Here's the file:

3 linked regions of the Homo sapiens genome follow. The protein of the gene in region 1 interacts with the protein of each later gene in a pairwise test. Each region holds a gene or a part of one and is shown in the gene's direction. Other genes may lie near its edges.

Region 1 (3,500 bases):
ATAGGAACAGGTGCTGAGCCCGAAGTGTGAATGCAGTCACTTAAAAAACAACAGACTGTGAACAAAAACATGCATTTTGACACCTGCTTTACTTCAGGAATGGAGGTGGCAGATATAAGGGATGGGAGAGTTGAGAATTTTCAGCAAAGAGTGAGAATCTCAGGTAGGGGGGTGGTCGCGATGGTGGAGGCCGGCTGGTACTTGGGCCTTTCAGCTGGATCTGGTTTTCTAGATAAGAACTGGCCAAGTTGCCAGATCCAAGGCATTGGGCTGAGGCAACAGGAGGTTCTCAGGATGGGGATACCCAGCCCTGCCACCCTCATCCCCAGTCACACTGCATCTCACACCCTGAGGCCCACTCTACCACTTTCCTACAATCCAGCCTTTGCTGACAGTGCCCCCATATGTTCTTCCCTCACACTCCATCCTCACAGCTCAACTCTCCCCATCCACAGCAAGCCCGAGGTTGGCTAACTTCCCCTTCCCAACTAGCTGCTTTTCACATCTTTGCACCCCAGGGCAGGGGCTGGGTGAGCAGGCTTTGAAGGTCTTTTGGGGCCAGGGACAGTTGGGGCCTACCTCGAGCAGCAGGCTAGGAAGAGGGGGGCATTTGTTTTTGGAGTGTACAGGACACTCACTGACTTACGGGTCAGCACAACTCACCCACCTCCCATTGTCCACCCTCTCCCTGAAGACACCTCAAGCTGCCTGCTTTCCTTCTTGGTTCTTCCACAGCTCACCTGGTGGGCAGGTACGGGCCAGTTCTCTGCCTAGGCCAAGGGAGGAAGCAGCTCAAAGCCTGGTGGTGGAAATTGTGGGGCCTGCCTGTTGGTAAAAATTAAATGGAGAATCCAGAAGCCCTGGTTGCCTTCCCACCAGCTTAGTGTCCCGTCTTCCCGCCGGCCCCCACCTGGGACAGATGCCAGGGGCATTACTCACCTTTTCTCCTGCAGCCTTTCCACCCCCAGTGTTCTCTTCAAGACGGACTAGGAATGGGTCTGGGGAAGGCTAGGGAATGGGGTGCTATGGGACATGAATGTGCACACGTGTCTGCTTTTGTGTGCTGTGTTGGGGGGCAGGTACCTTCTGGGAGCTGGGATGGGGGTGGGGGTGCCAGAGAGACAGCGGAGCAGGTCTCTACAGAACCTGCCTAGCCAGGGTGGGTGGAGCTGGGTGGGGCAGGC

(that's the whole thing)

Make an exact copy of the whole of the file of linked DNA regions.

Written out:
3 linked regions of the Homo sapiens genome follow. The protein of the gene in region 1 interacts with the protein of each later gene in a pairwise test. Each region holds a gene or a part of one and is shown in the gene's direction. Other genes may lie near its edges.

Region 1 (3,500 bases):
ATAGGAACAGGTGCTGAGCCCGAAGTGTGAATGCAGTCACTTAAAAAACAACAGACTGTGAACAAAAACATGCATTTTGACACCTGCTTTACTTCAGGAATGGAGGTGGCAGATATAAGGGATGGGAGAGTTGAGAATTTTCAGCAAAGAGTGAGAATCTCAGGTAGGGGGGTGGTCGCGATGGTGGAGGCCGGCTGGTACTTGGGCCTTTCAGCTGGATCTGGTTTTCTAGATAAGAACTGGCCAAGTTGCCAGATCCAAGGCATTGGGCTGAGGCAACAGGAGGTTCTCAGGATGGGGATACCCAGCCCTGCCACCCTCATCCCCAGTCACACTGCATCTCACACCCTGAGGCCCACTCTACCACTTTCCTACAATCCAGCCTTTGCTGACAGTGCCCCCATATGTTCTTCCCTCACACTCCATCCTCACAGCTCAACTCTCCCCATCCACAGCAAGCCCGAGGTTGGCTAACTTCCCCTTCCCAACTAGCTGCTTTTCACATCTTTGCACCCCAGGGCAGGGGCTGGGTGAGCAGGCTTTGAAGGTCTTTTGGGGCCAGGGACAGTTGGGGCCTACCTCGAGCAGCAGGCTAGGAAGAGGGGGGCATTTGTTTTTGGAGTGTACAGGACACTCACTGACTTACGGGTCAGCACAACTCACCCACCTCCCATTGTCCACCCTCTCCCTGAAGACACCTCAAGCTGCCTGCTTTCCTTCTTGGTTCTTCCACAGCTCACCTGGTGGGCAGGTACGGGCCAGTTCTCTGCCTAGGCCAAGGGAGGAAGCAGCTCAAAGCCTGGTGGTGGAAATTGTGGGGCCTGCCTGTTGGTAAAAATTAAATGGAGAATCCAGAAGCCCTGGTTGCCTTCCCACCAGCTTAGTGTCCCGTCTTCCCGCCGGCCCCCACCTGGGACAGATGCCAGGGGCATTACTCACCTTTTCTCCTGCAGCCTTTCCACCCCCAGTGTTCTCTTCAAGACGGACTAGGAATGGGTCTGGGGAAGGCTAGGGAATGGGGTGCTATGGGACATGAATGTGCACACGTGTCTGCTTTTGTGTGCTGTGTTGGGGGGCAGGTACCTTCTGGGAGCTGGGATGGGGGTGGGGGTGCCAGAGAGACAGCGGAGCAGGTCTCTACAGAACCTGCCTAGCCAGGGTGGGTGGAGCTGGGTGGGGCAGGC